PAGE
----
The Cost of Stagnation: We’re Living in Limbo
The Cost of Stagnation: We’re Living in Limbo
Posted on August 1, 2015 by Charles Hugh Smith — No Comments ↓
The idea that human life subdivides rather naturally into stages is based on our natural progression from childhood into adulthood and eventual (if we’re lucky) old age.
Confucian thought views life as a developmental process with seven stages, each roughly corresponding to a decade: childhood, young adulthood (16-30), age of independence (30-39), age of mental independence (40-49), age of spiritual maturity (50-59), age of acceptance (60-69), and age of unification (70 – end of life).
Each stage has various tasks, goals and duties, which establish the foundation for the next stage.
Each stage is centered on a core human challenge: for the teenager, establishing an identity and life that is independent of parents; for the young adult, finding a mate and establishing a career; for the middle-aged, navigating the challenges of raising children and establishing some measure of financial security; for those in late middle-age, helping offspring reach independent adulthood and caring for aging parents; early old age, seeking fulfillment now that life’s primary duties have been accomplished and managing one’s health; and old age, the passage of accepting mortality and the loss of vitality.
The End of Secure Work and the diminishing returns of financialization are disrupting these core human challenges and frustrating those who are unable to proceed to the next stage of life:
1. Teenagers are being pressured to focus their lives on achieving a conventional financial success (see “Training for Discontent” in From Left Field) that is becoming harder to achieve.
2. Young adults without secure full-time careers cannot afford marriage or children, so they extend the self-absorption of late adolescence into middle age.
3. The middle-aged are finding financial security elusive or out of reach as they struggle to fund their young adult children, aging parents and their own retirement.
4. Increasing longevity is pressuring the late-middle-aged’s stage of fulfillment, as elderly parents may require care even as their children reach their own retirement (65-70).
The financial pressures generated by the demise of financialization and the End of Secure Work are not just disrupting each stage; they are upending essential financial balances between the young, the middle-aged and the old.
The elderly, protected by generous social welfare benefits paid by current taxpayers, also benefit from the soaring value of assets such as real estate and stocks. Meanwhile, financialization’s asset bubbles have pushed housing beyond the reach of most young people.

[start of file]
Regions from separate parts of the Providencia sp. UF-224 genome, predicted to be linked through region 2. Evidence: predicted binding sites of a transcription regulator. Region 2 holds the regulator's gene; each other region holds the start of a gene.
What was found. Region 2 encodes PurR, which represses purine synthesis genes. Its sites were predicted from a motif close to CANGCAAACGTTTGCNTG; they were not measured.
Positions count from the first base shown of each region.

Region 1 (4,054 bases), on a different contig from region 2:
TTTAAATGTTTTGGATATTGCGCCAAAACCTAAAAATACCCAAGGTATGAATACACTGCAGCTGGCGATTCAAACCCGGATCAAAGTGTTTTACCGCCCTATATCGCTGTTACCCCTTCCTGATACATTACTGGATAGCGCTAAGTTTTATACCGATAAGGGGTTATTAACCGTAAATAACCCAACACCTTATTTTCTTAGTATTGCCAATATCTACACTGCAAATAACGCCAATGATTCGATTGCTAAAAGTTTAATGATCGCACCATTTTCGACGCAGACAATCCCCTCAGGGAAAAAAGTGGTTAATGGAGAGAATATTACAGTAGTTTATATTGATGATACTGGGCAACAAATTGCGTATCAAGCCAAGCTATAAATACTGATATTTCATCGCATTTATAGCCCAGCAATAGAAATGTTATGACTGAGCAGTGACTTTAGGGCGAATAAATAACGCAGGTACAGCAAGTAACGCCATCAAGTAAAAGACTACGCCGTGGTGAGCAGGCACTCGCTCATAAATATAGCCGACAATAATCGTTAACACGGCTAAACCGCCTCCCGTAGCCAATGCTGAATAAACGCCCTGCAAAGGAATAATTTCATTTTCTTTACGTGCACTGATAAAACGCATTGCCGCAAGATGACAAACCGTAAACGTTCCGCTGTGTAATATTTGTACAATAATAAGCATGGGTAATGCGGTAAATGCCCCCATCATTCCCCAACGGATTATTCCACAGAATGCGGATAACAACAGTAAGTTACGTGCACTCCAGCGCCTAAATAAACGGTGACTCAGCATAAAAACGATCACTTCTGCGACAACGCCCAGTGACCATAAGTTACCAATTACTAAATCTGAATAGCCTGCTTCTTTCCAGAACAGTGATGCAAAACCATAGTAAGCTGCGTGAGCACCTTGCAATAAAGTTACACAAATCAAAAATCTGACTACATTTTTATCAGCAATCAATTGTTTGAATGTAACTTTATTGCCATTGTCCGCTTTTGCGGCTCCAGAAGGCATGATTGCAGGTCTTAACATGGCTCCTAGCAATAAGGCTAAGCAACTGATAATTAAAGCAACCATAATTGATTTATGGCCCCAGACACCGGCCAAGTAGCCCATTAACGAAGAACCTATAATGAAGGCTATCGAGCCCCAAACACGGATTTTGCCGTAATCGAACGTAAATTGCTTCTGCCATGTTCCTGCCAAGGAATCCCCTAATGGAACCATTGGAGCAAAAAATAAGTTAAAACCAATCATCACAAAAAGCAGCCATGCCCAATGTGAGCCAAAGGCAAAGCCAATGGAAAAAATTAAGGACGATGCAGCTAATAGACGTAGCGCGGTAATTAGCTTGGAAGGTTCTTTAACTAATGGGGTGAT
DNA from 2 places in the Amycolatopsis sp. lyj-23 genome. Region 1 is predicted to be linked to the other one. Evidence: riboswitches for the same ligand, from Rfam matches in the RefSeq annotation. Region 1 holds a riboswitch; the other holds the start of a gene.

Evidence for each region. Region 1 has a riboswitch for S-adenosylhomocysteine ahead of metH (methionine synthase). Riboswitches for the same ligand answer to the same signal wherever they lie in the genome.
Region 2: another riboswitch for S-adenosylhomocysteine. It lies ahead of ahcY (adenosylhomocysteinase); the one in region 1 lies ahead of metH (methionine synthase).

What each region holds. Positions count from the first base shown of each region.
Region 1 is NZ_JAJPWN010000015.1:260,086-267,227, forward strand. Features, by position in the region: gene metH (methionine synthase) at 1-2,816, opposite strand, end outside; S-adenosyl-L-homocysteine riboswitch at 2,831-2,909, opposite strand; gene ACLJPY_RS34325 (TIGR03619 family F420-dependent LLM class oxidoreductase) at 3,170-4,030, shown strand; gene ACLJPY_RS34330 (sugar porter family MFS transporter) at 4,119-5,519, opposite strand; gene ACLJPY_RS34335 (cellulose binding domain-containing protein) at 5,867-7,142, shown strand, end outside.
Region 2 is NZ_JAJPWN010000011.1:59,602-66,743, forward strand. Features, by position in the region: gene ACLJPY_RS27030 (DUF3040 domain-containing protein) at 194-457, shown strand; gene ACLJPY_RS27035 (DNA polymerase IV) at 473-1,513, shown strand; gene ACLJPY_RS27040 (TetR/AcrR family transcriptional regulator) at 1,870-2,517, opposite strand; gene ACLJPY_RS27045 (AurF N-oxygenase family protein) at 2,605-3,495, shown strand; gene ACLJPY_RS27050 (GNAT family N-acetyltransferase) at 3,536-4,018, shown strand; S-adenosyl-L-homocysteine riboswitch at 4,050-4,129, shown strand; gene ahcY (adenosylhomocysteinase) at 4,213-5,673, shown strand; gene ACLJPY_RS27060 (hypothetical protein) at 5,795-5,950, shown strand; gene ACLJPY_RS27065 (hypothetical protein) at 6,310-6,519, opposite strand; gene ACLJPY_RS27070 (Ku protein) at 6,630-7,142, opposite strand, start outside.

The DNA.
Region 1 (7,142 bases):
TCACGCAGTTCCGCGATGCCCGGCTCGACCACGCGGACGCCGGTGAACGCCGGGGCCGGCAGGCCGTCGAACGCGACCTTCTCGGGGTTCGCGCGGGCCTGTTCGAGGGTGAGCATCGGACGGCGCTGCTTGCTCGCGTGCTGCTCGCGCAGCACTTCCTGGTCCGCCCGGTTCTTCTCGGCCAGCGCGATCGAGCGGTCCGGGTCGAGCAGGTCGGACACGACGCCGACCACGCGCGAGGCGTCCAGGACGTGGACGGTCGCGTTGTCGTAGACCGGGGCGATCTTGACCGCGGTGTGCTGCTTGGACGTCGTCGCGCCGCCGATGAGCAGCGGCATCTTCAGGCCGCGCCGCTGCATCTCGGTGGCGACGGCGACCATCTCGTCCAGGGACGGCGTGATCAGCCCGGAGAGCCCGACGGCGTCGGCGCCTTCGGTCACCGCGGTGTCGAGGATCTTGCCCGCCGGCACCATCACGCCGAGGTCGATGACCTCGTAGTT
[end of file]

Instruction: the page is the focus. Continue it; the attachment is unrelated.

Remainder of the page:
Downsizing, lay-offs, low-paying replacement work and poor decisions to buy houses near the peak of the prior bubble have left many of the middle-aged with high fixed costs and a stagnant or increasingly insecure income.
The stresses of trying to make enough money to afford what was once assumed to be a birthright–a “middle class” lifestyle–is taking a heavy toll on the mental and physical health of the middle-aged, leaving many of them too tired for any fulfilling activities and easy prey for destructive self-medication.
This erosion of opportunities to complete life’s stages and core dramas is rarely recognized, much less addressed. We are constantly bombarded with messages to innovate, keep up, be fulfilled, etc.–essentially impossible demands for those with multiple generational and/or business duties.
The most workable and productive response to these financial disruptions is to focus not on what’s scarce and fraught with intense competition (the top 5% slots of conventional financial security) but on what’s still abundant, which is opportunities outside conventional hierarchies, ways of reducing fixed costs and life-skills that happen to be entrepreneurial, adaptive and fulfilling.
When I talk about the Mobile Creative class in Get a Job & Build a Real Career, I’m not talking about a finance-centric definition of success or a path to join the top 5% in Corporate America and the government. The herd is chasing those dwindling slots, too, guaranteeing frustration and failure for the 95% who won’t secure one of those slots.
What we’re really discussing is a way of living that places a premium on independent thinking, maintaining very low fixed costs, establishing a healthy honesty with oneself and one’s associates and customers, the ability to make realistic assessments of oneself, one’s successes, failures and errors, and a focus on challenges, opportunities, risks, adaptability, flexibility and experimentation, all with a goal of building one’s own human, social and material capital–the foundations not just of well-being but of any meaningful measure of wealth.